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Salvaging Insanity

July 28, 2010

There is a proven scientific link between creativity and mental illness. I don’t know about you, but whenever I think of successful creative geniuses in the world, I think of celebrities. So if celebrities are basket cases deep down, how is it that they are able to become so successful, and be looked up to by society. Mental illness is shunned in the world, and yet celebrities are looked up to as a models for society. So if celebrities are crazy, how do they turn this terrible handicap into success. How do they salvage their insanity?

One word: Sublimation.

In other words, they do it by taking all that excess creative energy, and turning it into something other’s can appreciate. Many (if not most) get lucky in this regard; what they create can already be appreciated in its raw form. I wish I had that luxury; I know of no one who can truly appreciate my work, even when I go to great lengths to make it more understandable.

But regardless of whether you are noticeably insane or not, the ticket to success is to take your creative energy and convert it into a form appreciable by the world. Otherwise it’s just a bunch of compiled thoughts and raw ideas.

This is one of my personal goals; I realized over time that although I am bubbling over with creativity to the point that i don’t know what to do with myself, I lacked a proper understanding of the thoughts and perspectives of other people to convey my “stuff” in a way that people could understand, let alone be inspired by. I need to better understand how people look at life; although I initially thought myself to have much in common with the human race in fundamental values, I’ve realized over time that this is far from the case. Most of the values that drive society are foreign to me; not that I’m not at least mildly familiar with them, but I just can’t see the importance of such things.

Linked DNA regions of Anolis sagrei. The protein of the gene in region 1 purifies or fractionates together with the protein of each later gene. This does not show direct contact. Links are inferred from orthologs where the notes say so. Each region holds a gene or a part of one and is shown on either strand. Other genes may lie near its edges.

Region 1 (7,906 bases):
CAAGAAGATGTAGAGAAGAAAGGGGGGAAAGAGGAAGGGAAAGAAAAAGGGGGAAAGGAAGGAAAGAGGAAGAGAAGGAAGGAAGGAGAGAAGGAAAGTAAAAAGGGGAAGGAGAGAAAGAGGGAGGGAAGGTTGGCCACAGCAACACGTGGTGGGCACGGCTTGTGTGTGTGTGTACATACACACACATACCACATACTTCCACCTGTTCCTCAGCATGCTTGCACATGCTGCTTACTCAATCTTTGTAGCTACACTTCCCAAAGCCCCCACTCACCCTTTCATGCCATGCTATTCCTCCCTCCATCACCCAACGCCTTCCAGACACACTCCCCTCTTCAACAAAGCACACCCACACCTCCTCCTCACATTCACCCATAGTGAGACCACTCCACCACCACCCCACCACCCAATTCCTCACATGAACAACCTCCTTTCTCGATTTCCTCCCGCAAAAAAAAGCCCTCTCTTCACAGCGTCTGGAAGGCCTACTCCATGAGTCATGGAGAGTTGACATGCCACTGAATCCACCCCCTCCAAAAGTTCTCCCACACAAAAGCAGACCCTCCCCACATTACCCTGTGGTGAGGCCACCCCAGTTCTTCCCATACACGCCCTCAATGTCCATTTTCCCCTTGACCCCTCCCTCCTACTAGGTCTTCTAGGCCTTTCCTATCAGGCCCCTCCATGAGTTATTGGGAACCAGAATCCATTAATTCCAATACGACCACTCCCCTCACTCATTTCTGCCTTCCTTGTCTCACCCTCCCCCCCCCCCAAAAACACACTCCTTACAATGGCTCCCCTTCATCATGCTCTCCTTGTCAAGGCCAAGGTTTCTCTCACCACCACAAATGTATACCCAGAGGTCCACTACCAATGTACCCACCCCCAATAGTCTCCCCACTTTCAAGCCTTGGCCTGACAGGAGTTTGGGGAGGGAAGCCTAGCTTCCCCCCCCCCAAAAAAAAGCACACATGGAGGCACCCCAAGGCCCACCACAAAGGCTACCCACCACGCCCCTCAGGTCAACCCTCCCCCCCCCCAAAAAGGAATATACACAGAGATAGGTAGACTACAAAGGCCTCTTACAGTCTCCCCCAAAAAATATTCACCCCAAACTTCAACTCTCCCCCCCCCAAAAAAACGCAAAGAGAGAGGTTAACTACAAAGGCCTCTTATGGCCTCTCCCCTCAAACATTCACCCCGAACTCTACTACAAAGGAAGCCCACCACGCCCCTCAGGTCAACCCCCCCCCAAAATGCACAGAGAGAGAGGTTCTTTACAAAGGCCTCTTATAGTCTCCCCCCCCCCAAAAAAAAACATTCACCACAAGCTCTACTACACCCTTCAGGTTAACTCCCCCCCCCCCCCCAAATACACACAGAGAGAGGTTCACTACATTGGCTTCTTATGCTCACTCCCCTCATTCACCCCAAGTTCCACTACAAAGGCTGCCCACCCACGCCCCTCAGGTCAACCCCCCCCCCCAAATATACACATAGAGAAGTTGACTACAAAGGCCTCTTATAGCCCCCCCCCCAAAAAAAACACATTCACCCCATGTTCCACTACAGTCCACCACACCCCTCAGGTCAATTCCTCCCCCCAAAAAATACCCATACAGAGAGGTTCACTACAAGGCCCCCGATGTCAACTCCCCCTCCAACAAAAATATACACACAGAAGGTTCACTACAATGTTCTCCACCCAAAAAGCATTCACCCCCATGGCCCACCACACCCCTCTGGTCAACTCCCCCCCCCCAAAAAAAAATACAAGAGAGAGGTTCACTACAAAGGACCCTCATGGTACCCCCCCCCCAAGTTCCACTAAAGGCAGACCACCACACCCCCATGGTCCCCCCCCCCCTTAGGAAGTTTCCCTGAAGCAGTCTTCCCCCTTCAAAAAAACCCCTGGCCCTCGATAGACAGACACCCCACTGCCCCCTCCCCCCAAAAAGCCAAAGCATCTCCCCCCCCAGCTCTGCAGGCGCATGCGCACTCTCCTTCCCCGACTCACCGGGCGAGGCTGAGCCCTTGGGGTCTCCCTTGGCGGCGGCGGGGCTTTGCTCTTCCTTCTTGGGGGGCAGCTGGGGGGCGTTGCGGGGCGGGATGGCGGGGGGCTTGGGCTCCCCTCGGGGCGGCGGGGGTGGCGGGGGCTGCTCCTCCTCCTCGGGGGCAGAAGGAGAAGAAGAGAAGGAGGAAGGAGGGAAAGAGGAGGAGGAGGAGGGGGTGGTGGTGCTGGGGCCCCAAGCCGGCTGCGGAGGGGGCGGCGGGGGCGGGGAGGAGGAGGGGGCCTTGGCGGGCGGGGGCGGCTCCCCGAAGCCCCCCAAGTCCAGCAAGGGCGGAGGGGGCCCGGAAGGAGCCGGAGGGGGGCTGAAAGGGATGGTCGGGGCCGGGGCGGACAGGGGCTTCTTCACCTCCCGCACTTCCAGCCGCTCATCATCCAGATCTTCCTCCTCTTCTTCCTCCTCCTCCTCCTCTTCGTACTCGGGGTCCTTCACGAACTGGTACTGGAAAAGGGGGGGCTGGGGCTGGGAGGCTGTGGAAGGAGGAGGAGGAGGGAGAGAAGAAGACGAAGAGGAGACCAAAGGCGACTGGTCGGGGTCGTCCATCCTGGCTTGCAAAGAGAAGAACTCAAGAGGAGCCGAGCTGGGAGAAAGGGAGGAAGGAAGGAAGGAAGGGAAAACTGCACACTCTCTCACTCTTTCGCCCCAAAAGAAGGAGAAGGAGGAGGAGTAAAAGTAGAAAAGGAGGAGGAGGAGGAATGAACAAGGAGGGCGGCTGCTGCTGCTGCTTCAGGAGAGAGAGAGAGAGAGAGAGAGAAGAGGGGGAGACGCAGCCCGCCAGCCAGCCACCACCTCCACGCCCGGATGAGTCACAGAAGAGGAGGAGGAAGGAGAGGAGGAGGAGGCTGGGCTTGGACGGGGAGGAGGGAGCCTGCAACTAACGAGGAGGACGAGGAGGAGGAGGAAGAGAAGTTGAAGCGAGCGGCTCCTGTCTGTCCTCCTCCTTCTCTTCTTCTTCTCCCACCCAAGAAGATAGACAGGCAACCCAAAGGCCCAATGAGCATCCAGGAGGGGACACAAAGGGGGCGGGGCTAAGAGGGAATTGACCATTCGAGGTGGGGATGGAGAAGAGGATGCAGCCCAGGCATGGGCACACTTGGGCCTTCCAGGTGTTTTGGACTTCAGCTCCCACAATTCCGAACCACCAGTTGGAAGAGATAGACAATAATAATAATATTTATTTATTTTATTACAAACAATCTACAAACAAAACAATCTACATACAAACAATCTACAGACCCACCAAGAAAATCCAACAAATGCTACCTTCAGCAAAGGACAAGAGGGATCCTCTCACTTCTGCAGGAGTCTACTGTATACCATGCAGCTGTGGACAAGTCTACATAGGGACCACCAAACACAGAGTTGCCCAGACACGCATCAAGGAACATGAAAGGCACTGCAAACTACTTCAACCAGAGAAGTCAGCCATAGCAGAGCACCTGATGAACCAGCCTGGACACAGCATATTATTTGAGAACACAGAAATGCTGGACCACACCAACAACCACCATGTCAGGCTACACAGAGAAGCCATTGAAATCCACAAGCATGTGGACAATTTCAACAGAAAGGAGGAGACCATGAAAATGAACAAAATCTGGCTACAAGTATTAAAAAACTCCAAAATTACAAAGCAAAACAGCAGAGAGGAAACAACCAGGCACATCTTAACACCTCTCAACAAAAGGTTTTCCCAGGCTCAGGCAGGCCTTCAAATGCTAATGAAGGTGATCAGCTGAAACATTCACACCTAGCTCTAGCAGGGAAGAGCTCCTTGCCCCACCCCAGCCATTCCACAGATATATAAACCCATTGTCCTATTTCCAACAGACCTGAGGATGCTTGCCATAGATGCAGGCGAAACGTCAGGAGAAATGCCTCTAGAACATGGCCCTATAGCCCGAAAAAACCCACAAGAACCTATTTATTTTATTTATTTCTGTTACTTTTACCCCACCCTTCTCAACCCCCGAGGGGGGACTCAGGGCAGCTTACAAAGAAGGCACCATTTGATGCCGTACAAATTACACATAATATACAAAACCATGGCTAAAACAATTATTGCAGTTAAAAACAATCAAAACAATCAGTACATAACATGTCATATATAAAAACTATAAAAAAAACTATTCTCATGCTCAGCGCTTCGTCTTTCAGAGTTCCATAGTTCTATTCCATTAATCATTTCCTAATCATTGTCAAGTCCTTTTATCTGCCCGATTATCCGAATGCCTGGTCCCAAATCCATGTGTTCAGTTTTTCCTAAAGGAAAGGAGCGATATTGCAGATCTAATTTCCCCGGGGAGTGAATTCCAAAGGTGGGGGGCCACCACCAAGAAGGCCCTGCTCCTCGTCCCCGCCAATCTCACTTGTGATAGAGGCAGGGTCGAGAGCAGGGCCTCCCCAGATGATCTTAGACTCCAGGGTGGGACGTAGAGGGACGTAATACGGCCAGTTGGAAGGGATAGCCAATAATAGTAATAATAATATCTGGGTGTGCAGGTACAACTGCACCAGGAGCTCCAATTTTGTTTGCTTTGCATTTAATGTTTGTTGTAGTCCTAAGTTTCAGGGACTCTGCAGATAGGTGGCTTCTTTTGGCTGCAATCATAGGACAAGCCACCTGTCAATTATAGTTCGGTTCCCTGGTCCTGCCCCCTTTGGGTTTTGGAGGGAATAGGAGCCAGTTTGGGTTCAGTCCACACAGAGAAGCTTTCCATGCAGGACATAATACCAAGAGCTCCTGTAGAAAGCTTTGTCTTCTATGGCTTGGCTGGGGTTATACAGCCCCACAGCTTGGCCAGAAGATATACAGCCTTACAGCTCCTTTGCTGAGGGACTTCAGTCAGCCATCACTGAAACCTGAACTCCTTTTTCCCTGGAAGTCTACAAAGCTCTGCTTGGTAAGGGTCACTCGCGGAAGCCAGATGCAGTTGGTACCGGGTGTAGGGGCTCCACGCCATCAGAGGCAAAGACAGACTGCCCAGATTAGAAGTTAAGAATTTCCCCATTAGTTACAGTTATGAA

I’m an idealist at heart, so in my opinion the standards set, even by the current generation, are far too low. As a result of this gap in values and personal expectations, I have difficulty relating to the average person, and am often resigned to communicating about trivial things, although (ironically!) trivial conversation seems to be important to most people (look at facebook and twitter! utterly useless!)

In particular I don’t get how people bond over the most simple of things. I guess I’m so complicated of a person that I’m failing to see the beauty of bonding over the simple stuff– maybe I am just “afraid” to bond, and so I’m so busy looking for reasons not to that it doesn’t come naturally for me like it does for other people.

I don’t know, but I’m going to have to find out– try to understand…because if I don’t understand Other People, how can I possibly expect them to understand– let alone appreciate me?

That bond– that connection that people share– understand what makes people tick socially is the first step to salvaging insanity; if I want to make my living in the creative arts, I’m going to have to first understand the people to whom I am performing for (the audience); otherwise, the gap between us will stifle, if not completely prevent the transformation of raw creativity into art.

2 Comments leave one →
  1. A Reader of th3g1vr since 20 Dec 06 permalink
    July 30, 2010 2:10 am

    I find this a very intriguing post. Ask me about this when you next see me.


  1. Social Skills « NspyraishN

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